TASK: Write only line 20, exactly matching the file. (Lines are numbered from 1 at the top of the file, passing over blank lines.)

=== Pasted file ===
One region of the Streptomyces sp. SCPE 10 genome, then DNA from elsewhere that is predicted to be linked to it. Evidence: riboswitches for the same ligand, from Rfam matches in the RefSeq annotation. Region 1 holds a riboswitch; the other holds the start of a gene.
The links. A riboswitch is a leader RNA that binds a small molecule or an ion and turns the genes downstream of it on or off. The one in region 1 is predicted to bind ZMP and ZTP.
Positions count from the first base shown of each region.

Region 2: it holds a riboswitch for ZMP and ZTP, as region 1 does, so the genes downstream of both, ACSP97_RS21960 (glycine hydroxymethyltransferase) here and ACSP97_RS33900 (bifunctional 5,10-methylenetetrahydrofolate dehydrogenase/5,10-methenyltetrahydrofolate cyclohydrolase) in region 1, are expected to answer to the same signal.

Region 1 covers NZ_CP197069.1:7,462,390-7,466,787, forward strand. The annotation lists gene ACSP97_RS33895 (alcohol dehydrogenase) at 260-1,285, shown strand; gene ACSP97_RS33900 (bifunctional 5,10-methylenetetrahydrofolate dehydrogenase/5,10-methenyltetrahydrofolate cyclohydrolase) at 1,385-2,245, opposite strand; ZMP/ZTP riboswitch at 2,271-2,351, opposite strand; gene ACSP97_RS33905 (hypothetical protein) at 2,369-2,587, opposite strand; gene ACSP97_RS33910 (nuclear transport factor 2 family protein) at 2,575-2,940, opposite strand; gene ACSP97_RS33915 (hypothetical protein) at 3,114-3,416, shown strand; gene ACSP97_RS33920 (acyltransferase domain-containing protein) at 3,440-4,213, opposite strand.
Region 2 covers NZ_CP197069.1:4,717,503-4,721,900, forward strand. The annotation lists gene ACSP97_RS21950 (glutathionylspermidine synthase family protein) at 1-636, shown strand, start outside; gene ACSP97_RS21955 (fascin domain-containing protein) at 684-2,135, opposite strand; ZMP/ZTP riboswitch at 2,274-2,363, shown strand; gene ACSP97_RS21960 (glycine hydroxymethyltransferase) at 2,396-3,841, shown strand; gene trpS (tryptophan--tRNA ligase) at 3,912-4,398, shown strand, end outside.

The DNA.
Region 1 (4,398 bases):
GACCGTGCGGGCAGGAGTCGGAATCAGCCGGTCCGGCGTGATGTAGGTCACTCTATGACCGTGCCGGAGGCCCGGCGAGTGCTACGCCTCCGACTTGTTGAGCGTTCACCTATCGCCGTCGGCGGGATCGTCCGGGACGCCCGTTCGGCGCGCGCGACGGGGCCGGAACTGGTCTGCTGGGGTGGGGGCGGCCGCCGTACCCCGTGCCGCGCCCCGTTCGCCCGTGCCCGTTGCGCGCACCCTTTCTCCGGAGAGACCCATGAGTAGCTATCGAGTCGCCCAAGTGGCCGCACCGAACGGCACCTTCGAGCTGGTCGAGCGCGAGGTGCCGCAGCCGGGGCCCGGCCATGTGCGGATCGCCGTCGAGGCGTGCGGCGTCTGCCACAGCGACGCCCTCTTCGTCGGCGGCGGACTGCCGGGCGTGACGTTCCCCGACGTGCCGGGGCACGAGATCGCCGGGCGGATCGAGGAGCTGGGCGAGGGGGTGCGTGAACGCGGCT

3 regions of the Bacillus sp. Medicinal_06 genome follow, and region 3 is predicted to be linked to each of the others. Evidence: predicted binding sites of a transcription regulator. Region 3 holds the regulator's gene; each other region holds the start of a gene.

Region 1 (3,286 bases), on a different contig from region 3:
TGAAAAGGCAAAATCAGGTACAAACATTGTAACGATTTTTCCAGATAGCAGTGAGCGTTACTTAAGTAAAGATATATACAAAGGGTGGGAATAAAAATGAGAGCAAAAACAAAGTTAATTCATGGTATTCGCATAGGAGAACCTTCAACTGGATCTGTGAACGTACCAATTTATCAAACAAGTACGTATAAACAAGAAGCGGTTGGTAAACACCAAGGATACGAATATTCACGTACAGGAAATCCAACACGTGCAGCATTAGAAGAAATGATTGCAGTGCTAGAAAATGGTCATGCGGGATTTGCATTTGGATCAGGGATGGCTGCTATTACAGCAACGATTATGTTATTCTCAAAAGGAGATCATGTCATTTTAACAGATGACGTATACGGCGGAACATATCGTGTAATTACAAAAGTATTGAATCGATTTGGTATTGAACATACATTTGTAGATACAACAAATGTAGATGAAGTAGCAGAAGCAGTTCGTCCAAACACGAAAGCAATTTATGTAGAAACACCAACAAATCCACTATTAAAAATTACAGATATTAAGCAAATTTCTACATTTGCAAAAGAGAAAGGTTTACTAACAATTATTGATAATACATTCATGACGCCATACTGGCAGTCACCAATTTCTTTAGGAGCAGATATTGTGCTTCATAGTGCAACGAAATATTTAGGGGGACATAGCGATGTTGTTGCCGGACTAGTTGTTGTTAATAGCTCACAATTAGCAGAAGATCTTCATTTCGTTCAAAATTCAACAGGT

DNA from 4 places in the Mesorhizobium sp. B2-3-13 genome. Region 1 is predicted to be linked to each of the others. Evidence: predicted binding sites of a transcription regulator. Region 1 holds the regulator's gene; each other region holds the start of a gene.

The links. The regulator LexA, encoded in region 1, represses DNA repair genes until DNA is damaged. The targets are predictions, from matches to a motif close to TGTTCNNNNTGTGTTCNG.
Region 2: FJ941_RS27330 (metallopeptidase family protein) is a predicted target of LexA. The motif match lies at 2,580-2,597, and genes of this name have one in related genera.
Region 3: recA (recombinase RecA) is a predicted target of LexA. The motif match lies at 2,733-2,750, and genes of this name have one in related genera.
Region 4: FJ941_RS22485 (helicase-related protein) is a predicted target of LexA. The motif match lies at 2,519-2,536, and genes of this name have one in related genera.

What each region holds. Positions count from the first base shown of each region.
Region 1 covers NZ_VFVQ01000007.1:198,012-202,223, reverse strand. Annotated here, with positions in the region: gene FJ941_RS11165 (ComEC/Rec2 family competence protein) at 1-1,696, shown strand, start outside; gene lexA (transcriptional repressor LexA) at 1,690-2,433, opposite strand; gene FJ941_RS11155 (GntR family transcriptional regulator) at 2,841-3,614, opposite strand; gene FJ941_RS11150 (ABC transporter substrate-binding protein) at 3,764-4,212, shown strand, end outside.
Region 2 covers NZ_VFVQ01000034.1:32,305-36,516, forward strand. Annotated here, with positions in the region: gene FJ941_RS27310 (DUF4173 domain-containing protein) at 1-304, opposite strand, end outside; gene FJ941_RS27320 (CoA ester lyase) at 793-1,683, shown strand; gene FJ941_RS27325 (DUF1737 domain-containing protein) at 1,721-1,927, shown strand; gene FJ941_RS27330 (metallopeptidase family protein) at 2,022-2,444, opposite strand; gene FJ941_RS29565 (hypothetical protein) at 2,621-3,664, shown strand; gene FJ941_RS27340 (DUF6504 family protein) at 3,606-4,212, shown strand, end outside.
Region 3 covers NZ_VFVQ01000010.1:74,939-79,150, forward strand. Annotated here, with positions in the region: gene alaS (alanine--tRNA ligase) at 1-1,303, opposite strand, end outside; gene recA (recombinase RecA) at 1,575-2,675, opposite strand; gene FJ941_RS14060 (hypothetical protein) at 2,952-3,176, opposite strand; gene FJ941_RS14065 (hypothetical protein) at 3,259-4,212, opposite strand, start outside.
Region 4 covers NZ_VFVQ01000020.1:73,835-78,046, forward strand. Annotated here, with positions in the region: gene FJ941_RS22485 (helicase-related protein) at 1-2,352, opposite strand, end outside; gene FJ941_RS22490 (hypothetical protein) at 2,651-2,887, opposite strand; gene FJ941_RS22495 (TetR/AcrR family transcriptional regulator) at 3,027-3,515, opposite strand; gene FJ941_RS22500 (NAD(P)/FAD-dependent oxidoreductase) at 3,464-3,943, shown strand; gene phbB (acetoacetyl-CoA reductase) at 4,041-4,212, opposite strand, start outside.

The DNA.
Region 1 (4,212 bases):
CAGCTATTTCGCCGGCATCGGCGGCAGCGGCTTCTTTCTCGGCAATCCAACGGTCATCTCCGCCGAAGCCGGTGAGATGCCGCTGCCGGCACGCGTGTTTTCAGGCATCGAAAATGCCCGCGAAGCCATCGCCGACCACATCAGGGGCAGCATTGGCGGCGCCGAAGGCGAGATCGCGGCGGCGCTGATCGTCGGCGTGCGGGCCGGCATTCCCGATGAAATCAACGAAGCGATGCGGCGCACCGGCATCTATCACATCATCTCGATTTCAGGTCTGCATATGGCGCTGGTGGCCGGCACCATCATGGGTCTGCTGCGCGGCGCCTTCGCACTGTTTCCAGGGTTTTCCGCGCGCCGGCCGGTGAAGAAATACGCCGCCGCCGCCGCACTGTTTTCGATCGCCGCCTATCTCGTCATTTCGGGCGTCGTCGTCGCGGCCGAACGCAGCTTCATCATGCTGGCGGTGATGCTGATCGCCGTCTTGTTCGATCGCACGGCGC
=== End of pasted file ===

Region 2 covers NZ_VFVQ01000034.1:32,305-36,516, forward strand. Annotated here, with positions in the region: gene FJ941_RS27310 (DUF4173 domain-containing protein) at 1-304, opposite strand, end outside; gene FJ941_RS27320 (CoA ester lyase) at 793-1,683, shown strand; gene FJ941_RS27325 (DUF1737 domain-containing protein) at 1,721-1,927, shown strand; gene FJ941_RS27330 (metallopeptidase family protein) at 2,022-2,444, opposite strand; gene FJ941_RS29565 (hypothetical protein) at 2,621-3,664, shown strand; gene FJ941_RS27340 (DUF6504 family protein) at 3,606-4,212, shown strand, end outside.